In the same way DJs dig through crates of forgotten albums, bartenders love to dig up old-timey cocktails and either repurpose them with a new twist or just serve them as they were made a hundred years ago. Well, at least this bartender does.
One in particular that has my curiosity piqued of late is the Japanese Cocktail, which dates back to the mid-1800s and is believed to be an original recipe created by “Professor” Jerry Thomas, widely considered to be the father of the American cocktail.
There’s nothing particularly Japanese about this drink. In fact, it’s made from French cognac, French orgeat and Venezuelan bitters. Go figure. As the story goes, the name actually comes from the drink being created as a commemoration of the very first visit to America by Japanese dignitaries (circa 1860), and appeared in Thomas’ Bar-Tender’s Guide in 1862.
Orgeat, an almond syrup made from almonds, sugar, water and orange flower water, lends this cocktail a sweet overtone with a nutty richness. If you have ever had a properly made Mai Tai, you’ve tasted orgeat. When combined with the bitters and cognac, the drink yields a soothing, bitter candy-coated earthiness that makes this the perfect drink to slowly sip by a roaring fire. It’s definitely a cool weather drink, so stock up for the coming months and ride out the winter in style.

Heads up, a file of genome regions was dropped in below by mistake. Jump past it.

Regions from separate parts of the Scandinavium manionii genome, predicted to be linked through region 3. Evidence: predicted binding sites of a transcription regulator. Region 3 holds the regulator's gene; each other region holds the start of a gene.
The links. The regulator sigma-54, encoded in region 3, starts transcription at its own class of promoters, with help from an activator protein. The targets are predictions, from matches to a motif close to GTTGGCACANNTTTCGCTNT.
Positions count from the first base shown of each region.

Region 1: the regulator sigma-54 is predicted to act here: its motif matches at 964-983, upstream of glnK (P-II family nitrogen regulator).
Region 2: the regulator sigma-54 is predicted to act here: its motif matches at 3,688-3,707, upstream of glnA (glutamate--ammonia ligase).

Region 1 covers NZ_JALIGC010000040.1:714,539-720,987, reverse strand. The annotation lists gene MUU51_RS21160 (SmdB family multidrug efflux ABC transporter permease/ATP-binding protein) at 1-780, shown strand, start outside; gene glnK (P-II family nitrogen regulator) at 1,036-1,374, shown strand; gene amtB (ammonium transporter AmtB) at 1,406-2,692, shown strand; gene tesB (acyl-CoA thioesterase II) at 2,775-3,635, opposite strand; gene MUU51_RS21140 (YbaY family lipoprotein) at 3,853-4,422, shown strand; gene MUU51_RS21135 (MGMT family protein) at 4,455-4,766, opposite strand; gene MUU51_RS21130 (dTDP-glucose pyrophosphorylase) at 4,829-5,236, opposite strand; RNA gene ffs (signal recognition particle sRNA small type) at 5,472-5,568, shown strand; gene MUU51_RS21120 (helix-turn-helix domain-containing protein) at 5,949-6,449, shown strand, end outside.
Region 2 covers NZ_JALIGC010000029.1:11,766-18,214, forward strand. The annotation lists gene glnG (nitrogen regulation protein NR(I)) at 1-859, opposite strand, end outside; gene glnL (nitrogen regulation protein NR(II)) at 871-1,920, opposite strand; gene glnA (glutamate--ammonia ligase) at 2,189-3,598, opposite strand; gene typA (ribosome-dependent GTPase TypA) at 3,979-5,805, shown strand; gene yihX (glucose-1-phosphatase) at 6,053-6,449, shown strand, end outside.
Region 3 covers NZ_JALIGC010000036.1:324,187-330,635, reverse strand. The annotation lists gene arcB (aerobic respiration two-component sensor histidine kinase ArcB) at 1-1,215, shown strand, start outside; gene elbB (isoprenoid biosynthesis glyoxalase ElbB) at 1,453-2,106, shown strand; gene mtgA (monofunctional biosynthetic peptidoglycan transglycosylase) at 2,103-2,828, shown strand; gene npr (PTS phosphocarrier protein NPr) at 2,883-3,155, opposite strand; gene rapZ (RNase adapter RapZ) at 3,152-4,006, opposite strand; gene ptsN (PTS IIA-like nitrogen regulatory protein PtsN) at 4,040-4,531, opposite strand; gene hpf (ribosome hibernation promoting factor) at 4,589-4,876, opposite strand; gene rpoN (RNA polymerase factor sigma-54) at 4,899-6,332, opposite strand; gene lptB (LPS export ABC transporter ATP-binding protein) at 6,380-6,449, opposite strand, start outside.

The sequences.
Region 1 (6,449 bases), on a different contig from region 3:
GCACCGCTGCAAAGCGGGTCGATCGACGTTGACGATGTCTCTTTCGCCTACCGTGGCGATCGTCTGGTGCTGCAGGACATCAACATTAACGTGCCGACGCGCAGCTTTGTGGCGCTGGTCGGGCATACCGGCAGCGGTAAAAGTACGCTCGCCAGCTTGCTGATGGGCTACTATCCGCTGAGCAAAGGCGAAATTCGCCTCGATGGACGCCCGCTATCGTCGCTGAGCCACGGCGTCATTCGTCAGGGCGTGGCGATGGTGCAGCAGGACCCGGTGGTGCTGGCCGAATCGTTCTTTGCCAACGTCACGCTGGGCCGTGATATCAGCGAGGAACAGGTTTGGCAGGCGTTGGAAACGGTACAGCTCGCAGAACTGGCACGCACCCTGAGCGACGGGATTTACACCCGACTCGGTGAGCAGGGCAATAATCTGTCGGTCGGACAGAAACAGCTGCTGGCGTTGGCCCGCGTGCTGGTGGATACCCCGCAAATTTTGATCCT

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Kevin Hopper likes the outdoors, but loves working indoors serving cocktails at Capitol Bar on State Street, which is equipped with a fireplace (hint, hint).
2 ounces cognac
1/2 ounces orgeat
2 dashes angostura bitters
In a mixing glass, combine cognac, orgeat and bitters. Add ice and stir for 30-40 seconds. Strain into a chilled coupe or cocktail glass and express the oils from the lemon peel over the drink. Garnish with the lemon peel.